By Magen McCrarey
LAUREL COUNTY, Ky. —
A Laurel County man was just released from the hospital this month after contracting the West Nile Virus, Regional Epidemiologist Dr. Marion Pennington said. It’s here and precautions must be taken.
“We are in the midst of the largest West Nile Virus outbreak since 2003,” Pennington said.
Kelly Currens in Laurel County is one of two Kentuckians who have been confirmed to have the disease, which is spread by mosquitoes. Currens began noticing severe headaches that lasted for days and finally decided to seek medical attention on July, 18. While in the emergency room he began having seizures, and was immediately transported to the University of Kentucky Medical Center.
“He’s having to learn how to walk again,” Pennington said.
Currens believes he could have received a mosquito bite while camping at Lake Cumberland or while mowing his yard at dusk. He noted there were a multitude of mosquitos outside, while the most active times reported for mosquitoes is in fact at dawn and dusk. The first case this year was diagnosed in May and the virus has eaten up the nation. The Centers for Disease Control (CDC) have confirmed 1,118 cases so far, with 41 deaths reported. Approximately 75 percent of the cases were reported from five states, including Texas, Mississippi, Louisiana, South Dakota, and Oklahoma.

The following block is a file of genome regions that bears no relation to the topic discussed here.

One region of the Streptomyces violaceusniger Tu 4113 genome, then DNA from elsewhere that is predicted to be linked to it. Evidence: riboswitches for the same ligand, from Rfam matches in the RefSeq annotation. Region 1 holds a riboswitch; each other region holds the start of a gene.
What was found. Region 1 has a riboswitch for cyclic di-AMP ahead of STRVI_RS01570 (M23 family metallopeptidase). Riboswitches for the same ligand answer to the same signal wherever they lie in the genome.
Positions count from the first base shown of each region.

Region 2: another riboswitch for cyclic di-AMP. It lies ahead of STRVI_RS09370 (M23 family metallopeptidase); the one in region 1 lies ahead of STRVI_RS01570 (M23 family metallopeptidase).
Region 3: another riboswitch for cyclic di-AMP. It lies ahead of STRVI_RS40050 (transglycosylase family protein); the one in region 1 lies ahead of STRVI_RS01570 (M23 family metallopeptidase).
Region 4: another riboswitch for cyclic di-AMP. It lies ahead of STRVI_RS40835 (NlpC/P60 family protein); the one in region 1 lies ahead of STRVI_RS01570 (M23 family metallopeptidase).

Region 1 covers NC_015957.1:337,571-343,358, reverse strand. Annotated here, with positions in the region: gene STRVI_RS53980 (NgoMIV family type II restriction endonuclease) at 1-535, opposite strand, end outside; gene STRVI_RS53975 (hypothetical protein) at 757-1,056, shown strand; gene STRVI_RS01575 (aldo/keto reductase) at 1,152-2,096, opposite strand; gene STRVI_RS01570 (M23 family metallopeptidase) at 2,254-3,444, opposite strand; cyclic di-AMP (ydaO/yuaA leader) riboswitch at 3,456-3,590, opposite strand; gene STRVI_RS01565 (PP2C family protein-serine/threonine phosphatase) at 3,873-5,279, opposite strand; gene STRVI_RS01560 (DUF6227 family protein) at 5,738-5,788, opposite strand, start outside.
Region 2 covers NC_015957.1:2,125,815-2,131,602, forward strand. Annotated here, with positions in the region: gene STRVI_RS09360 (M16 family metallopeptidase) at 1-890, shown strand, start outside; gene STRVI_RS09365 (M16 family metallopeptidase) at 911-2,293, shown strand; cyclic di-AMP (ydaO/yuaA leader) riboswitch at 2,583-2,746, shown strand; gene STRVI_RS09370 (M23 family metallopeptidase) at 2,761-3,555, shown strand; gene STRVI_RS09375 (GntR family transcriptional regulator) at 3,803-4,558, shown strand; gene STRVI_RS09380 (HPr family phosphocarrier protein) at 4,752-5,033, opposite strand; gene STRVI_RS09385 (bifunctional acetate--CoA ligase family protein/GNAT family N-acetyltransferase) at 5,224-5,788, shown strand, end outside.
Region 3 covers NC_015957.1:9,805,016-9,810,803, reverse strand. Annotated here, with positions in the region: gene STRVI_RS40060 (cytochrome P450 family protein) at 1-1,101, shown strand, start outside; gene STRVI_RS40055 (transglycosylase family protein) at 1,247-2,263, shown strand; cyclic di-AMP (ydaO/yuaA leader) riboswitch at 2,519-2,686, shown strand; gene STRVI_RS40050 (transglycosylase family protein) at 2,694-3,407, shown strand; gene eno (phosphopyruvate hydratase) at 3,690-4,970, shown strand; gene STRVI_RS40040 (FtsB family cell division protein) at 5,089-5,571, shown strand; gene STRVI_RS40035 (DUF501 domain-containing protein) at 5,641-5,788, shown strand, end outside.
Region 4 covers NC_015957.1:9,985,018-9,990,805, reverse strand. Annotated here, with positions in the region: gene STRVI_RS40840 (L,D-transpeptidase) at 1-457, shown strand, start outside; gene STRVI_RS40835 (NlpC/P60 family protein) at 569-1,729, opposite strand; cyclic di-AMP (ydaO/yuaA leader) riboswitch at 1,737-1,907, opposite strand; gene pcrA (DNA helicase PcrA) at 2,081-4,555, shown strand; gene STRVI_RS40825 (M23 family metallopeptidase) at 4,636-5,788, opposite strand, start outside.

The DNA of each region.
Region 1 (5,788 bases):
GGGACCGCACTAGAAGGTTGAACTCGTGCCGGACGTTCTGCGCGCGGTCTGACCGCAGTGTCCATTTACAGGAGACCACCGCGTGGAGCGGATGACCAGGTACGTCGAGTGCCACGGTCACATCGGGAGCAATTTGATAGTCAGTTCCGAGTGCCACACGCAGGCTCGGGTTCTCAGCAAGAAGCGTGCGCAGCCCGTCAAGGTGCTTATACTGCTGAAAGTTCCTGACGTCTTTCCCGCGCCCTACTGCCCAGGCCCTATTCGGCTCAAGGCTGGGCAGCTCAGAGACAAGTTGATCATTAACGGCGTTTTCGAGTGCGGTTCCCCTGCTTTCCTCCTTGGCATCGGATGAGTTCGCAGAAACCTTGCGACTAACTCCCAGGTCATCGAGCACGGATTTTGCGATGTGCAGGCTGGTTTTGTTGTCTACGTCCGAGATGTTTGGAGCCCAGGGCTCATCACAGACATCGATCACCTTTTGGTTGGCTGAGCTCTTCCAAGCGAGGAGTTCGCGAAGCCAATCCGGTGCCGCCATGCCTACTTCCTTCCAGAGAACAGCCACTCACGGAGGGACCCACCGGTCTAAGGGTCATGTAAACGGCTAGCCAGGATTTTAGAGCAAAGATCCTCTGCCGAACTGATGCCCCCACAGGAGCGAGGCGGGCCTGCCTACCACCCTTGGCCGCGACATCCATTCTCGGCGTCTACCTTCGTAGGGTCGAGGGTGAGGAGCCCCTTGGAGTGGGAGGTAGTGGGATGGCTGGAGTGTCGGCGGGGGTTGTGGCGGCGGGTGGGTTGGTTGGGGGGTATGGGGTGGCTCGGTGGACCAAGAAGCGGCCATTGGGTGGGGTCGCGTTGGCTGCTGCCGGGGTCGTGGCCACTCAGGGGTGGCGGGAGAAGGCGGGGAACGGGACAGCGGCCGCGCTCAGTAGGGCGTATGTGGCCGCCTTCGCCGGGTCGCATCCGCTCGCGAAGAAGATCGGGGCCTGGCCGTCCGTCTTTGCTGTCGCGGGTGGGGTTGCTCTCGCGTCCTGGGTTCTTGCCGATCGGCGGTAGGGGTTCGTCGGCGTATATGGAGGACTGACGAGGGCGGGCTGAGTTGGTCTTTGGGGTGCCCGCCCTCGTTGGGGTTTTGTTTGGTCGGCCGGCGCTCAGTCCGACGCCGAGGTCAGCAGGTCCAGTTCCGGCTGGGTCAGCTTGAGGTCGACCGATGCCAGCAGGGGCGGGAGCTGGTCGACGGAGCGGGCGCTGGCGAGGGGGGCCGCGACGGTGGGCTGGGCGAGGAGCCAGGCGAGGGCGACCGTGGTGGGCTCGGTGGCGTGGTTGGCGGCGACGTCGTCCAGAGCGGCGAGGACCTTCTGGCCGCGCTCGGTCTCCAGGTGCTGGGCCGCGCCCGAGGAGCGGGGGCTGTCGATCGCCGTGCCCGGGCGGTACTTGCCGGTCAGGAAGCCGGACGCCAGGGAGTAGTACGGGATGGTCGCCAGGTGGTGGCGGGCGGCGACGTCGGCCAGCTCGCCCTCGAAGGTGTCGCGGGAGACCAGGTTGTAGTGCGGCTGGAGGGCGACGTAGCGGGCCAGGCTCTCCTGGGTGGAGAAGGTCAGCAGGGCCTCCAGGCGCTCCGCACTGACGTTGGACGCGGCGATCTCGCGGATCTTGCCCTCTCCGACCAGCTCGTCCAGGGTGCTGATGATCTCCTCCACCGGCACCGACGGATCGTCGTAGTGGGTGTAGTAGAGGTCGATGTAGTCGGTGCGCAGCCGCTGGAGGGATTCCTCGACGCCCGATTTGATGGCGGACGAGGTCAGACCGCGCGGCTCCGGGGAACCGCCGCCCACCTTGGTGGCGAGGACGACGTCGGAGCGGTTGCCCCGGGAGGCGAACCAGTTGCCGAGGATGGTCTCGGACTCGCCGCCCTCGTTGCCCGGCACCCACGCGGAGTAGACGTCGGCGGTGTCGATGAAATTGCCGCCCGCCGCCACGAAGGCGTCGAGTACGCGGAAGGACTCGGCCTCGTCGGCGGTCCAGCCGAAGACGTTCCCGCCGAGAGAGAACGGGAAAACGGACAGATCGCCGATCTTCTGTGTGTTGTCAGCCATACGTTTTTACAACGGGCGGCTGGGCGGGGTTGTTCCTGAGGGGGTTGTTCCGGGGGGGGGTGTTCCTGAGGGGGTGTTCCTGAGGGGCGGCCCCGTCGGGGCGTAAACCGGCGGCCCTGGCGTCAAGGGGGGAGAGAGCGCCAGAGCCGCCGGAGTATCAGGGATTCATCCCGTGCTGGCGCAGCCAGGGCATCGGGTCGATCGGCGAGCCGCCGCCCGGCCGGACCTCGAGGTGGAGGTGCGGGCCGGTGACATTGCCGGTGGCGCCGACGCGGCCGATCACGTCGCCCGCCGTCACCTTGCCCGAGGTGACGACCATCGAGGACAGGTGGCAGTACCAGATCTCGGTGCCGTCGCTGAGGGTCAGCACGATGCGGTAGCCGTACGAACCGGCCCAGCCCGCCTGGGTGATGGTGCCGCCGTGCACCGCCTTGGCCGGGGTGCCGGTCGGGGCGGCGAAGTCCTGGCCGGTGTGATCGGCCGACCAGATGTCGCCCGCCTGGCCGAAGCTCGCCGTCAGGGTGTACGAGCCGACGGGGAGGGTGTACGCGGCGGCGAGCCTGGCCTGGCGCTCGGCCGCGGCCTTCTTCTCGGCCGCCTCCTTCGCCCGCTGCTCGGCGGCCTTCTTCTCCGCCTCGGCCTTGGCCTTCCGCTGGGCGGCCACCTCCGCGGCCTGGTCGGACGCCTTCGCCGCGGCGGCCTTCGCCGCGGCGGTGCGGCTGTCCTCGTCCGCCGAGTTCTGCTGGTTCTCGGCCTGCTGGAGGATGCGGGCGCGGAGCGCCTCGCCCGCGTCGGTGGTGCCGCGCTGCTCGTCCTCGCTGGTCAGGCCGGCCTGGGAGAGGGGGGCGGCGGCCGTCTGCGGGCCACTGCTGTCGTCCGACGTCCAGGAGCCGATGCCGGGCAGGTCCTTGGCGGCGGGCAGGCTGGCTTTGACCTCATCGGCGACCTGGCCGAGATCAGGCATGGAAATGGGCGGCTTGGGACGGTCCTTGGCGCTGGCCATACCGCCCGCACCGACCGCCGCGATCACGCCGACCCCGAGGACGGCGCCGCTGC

Symptoms of the virus are severe headaches that last for days, flu-like symptoms, a fever, weakness, seizures, nausea, vomiting, confused mental status, chills, muscle aches, and can eventually lead to a coma and death. The virus derives from a disease carried by birds, and is carried via mosquitoes to other animals and people. “The mosquito bites a bird that has the virus and takes a meal off of somebody else, transmitting it while they inject their saliva into the body, while taking your blood and infecting you,” Pennington said.
Precautions to take while outside is to wear long sleeves during dawn and dusk hours, wear insect repellent at all times, especially young children and the elderly. Any standing water in any area should be removed, because they are prime breeding spots for mosquitoes, warned Pennington.
“Be aware if there are increased sightings of dead birds, it’s the first thing that you’ll notice. If you see dead birds let somebody in the community know or call the health department,” Pennington said.
In addition to Currens’ recent case, the West Nile Virus has also been confirmed in a Laurel County horse which was euthanized a couple of weeks ago. The virus was first discovered in 1937 and no cases were reported until 1999 in a New York City Zoo. A major outbreak occurred in 2003. To contact the Laurel County Health Department, call 606-864-5187. The health department is located at 525 Whitley St., London, Ky. 40741.